Whether this man has committed enough offenses is about the last consideration in deciding whether to impeach him. Andy McCarthy, an accomplished former federal prosecutor, has written a book which categorizes the many serious abuses of power and violations of the Constitution Mr. Obama has engaged in. There are so many that only a fraction of them would be enough to make up a bill of impeachment. This may well be the most lawless administration in our history--Mr. Nixon's pales in comparison.
Mr. Obama is no longer very popular. Still, the biggest problem with impeachment is making the case persuasively enough that most people agree it was a fair thing to do. If there's not enough political support, people are likely to see the targeted President as the victim of a hatchet job, and take their revenge on his persecutors at the polls. In the House, there is already far more than the simple majority needed to impeach. McCarthy argues that what's more important is support in the Senate.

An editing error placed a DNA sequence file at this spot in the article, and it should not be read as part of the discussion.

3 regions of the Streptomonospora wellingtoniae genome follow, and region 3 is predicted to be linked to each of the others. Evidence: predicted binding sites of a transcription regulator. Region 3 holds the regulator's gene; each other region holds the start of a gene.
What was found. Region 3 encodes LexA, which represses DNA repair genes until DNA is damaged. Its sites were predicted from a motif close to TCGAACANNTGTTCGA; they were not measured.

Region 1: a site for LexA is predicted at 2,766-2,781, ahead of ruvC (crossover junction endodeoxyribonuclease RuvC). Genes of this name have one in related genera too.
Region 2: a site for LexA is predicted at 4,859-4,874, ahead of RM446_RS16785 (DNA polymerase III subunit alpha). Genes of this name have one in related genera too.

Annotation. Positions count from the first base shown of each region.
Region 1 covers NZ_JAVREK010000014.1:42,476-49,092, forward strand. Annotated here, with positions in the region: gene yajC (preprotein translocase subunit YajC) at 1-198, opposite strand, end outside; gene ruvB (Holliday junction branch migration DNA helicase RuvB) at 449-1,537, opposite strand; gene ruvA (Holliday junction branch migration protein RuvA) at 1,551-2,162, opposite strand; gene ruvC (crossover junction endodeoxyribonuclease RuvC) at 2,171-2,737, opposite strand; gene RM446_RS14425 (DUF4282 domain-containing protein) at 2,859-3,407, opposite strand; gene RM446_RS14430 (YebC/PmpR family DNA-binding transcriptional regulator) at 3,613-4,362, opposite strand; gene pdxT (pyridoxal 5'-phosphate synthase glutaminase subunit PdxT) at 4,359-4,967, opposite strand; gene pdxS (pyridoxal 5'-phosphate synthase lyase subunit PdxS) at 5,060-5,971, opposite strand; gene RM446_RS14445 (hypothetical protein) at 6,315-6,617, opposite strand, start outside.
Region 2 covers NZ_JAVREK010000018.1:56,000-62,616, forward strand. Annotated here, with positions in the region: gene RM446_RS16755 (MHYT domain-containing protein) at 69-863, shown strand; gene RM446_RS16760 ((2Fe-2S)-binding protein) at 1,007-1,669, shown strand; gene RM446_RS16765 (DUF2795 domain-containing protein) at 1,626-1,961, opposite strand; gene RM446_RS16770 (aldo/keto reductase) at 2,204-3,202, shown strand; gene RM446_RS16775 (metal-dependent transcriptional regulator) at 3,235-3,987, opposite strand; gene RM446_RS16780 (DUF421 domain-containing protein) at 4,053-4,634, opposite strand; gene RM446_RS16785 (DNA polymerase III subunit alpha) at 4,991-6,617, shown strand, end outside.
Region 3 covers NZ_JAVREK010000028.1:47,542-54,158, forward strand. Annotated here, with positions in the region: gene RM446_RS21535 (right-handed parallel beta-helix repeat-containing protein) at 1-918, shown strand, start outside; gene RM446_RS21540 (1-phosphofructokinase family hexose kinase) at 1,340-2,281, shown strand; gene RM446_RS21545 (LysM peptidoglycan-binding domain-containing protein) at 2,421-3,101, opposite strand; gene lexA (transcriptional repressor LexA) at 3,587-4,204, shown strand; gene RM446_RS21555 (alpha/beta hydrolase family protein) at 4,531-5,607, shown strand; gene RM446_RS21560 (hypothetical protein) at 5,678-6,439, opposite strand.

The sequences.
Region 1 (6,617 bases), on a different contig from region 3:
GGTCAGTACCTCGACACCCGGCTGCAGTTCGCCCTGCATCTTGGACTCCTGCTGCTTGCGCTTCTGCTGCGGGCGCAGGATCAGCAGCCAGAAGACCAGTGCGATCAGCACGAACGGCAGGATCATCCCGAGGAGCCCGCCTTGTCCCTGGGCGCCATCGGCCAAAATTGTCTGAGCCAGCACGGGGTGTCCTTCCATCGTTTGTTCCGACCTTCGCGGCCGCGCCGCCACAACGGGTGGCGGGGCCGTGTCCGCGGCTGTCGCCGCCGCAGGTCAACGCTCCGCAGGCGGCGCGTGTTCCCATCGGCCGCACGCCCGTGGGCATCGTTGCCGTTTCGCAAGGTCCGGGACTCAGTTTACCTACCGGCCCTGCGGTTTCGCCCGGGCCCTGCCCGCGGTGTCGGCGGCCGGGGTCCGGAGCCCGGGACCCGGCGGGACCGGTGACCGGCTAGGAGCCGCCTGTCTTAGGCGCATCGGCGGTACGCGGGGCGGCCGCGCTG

The two-thirds Senate majority needed to convict and remove an impeached President has never been achieved, although Andrew Johnson survived by only a single vote. Even so, the closer to 67 votes there are, the more Congress seems to be speaking with one voice, and the greater political cover for a vote in the House to impeach. That makes the size of the recent Republican gain important. It now stands at eight, and if a Republican is elected in Louisiana next month, it will be nine. That is bigger than even the most optimistic Republicans expected, and it makes impeachment more plausible than before.